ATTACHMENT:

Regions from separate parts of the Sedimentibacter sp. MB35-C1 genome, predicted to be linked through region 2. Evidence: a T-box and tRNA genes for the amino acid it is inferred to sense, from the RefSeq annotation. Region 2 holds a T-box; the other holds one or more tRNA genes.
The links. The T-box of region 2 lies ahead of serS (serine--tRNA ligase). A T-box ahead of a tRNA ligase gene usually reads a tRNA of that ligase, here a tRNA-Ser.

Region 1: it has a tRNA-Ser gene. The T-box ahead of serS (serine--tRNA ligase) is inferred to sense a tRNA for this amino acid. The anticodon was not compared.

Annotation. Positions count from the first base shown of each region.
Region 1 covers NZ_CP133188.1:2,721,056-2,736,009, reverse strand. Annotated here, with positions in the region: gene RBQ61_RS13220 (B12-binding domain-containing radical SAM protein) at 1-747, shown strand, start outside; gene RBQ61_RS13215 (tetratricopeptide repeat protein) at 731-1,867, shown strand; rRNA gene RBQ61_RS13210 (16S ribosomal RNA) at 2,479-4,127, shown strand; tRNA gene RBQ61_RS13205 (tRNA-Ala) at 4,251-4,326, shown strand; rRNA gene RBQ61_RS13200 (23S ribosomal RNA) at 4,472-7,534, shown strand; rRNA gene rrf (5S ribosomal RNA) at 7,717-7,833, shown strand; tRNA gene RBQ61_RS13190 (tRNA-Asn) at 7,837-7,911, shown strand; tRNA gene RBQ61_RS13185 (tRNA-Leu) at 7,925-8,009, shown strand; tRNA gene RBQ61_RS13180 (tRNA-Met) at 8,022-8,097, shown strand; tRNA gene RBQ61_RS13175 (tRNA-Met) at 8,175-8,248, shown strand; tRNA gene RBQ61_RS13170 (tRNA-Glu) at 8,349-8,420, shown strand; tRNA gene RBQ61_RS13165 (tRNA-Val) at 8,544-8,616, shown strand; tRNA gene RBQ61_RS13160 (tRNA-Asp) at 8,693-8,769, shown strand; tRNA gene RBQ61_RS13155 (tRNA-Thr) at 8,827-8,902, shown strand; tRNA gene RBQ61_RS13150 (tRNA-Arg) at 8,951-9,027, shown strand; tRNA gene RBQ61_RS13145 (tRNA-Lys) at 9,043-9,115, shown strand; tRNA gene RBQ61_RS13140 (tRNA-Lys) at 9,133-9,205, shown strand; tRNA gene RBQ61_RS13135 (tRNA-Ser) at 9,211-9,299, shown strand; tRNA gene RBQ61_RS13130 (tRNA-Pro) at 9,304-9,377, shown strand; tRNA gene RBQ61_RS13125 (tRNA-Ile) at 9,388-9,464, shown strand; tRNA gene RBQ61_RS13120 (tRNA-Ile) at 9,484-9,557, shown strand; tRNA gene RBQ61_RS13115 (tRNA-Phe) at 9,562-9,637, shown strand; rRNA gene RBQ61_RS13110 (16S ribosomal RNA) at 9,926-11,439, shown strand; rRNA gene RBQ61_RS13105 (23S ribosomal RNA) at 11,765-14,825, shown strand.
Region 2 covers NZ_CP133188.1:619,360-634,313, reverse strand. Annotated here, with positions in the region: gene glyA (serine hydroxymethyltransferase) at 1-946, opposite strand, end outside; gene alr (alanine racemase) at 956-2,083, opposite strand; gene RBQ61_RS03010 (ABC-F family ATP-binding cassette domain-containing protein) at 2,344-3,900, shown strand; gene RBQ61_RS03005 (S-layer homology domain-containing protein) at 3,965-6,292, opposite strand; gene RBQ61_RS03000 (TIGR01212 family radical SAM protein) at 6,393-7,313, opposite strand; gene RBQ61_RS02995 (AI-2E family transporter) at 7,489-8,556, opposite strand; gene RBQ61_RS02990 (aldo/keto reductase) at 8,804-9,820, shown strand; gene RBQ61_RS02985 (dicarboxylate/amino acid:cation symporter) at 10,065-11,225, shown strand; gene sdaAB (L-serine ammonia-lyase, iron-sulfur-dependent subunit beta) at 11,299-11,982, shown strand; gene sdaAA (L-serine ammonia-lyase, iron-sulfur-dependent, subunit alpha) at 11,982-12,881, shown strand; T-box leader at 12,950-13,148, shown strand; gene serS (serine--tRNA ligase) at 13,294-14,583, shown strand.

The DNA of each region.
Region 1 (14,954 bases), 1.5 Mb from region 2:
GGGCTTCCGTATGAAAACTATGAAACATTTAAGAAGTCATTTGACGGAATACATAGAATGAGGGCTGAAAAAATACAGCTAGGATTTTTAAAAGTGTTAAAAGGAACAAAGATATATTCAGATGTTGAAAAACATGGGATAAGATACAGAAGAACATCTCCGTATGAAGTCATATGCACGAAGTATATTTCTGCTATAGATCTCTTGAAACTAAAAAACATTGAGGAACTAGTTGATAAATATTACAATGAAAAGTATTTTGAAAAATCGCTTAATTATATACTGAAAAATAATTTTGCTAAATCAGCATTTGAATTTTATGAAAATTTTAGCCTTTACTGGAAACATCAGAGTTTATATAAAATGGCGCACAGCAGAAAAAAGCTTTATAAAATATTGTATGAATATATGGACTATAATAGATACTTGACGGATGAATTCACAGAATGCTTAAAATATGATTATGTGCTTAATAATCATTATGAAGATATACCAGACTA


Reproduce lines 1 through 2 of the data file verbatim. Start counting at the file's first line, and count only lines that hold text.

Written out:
Regions from separate parts of the Sedimentibacter sp. MB35-C1 genome, predicted to be linked through region 2. Evidence: a T-box and tRNA genes for the amino acid it is inferred to sense, from the RefSeq annotation. Region 2 holds a T-box; the other holds one or more tRNA genes.
The links. The T-box of region 2 lies ahead of serS (serine--tRNA ligase). A T-box ahead of a tRNA ligase gene usually reads a tRNA of that ligase, here a tRNA-Ser.